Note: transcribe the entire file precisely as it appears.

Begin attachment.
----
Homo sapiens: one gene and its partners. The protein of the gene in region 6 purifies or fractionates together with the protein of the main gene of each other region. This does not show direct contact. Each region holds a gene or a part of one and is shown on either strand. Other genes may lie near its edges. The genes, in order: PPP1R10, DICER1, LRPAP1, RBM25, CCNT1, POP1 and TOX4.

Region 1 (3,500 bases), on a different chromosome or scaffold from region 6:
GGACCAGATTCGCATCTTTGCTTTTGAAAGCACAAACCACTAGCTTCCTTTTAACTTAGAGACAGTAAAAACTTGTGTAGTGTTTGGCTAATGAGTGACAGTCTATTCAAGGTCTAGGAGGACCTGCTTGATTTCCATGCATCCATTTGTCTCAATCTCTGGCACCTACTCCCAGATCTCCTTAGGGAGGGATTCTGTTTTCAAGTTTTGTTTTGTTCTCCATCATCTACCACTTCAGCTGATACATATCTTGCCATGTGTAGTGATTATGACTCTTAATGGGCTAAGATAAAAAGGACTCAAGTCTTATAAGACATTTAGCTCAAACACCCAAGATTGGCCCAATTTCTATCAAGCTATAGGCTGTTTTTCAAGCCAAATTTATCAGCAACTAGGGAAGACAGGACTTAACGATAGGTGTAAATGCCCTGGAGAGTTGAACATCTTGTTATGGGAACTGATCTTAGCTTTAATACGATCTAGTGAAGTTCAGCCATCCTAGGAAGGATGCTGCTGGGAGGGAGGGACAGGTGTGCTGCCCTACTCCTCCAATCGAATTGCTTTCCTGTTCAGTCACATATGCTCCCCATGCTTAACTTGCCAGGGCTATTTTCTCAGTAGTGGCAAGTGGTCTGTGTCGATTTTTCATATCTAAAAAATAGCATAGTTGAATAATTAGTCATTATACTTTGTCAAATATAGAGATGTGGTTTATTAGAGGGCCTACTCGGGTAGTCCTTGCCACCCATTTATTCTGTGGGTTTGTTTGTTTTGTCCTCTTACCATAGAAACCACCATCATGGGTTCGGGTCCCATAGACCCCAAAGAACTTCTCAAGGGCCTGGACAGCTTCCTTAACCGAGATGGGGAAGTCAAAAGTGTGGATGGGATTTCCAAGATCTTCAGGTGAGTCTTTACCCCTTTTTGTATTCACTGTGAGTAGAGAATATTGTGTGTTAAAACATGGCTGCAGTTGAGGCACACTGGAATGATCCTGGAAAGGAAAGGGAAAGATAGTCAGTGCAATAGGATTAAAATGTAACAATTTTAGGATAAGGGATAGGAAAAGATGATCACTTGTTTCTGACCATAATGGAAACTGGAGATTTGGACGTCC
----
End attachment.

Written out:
Homo sapiens: one gene and its partners. The protein of the gene in region 6 purifies or fractionates together with the protein of the main gene of each other region. This does not show direct contact. Each region holds a gene or a part of one and is shown on either strand. Other genes may lie near its edges. The genes, in order: PPP1R10, DICER1, LRPAP1, RBM25, CCNT1, POP1 and TOX4.

Region 1 (3,500 bases), on a different chromosome or scaffold from region 6:
GGACCAGATTCGCATCTTTGCTTTTGAAAGCACAAACCACTAGCTTCCTTTTAACTTAGAGACAGTAAAAACTTGTGTAGTGTTTGGCTAATGAGTGACAGTCTATTCAAGGTCTAGGAGGACCTGCTTGATTTCCATGCATCCATTTGTCTCAATCTCTGGCACCTACTCCCAGATCTCCTTAGGGAGGGATTCTGTTTTCAAGTTTTGTTTTGTTCTCCATCATCTACCACTTCAGCTGATACATATCTTGCCATGTGTAGTGATTATGACTCTTAATGGGCTAAGATAAAAAGGACTCAAGTCTTATAAGACATTTAGCTCAAACACCCAAGATTGGCCCAATTTCTATCAAGCTATAGGCTGTTTTTCAAGCCAAATTTATCAGCAACTAGGGAAGACAGGACTTAACGATAGGTGTAAATGCCCTGGAGAGTTGAACATCTTGTTATGGGAACTGATCTTAGCTTTAATACGATCTAGTGAAGTTCAGCCATCCTAGGAAGGATGCTGCTGGGAGGGAGGGACAGGTGTGCTGCCCTACTCCTCCAATCGAATTGCTTTCCTGTTCAGTCACATATGCTCCCCATGCTTAACTTGCCAGGGCTATTTTCTCAGTAGTGGCAAGTGGTCTGTGTCGATTTTTCATATCTAAAAAATAGCATAGTTGAATAATTAGTCATTATACTTTGTCAAATATAGAGATGTGGTTTATTAGAGGGCCTACTCGGGTAGTCCTTGCCACCCATTTATTCTGTGGGTTTGTTTGTTTTGTCCTCTTACCATAGAAACCACCATCATGGGTTCGGGTCCCATAGACCCCAAAGAACTTCTCAAGGGCCTGGACAGCTTCCTTAACCGAGATGGGGAAGTCAAAAGTGTGGATGGGATTTCCAAGATCTTCAGGTGAGTCTTTACCCCTTTTTGTATTCACTGTGAGTAGAGAATATTGTGTGTTAAAACATGGCTGCAGTTGAGGCACACTGGAATGATCCTGGAAAGGAAAGGGAAAGATAGTCAGTGCAATAGGATTAAAATGTAACAATTTTAGGATAAGGGATAGGAAAAGATGATCACTTGTTTCTGACCATAATGGAAACTGGAGATTTGGACGTCC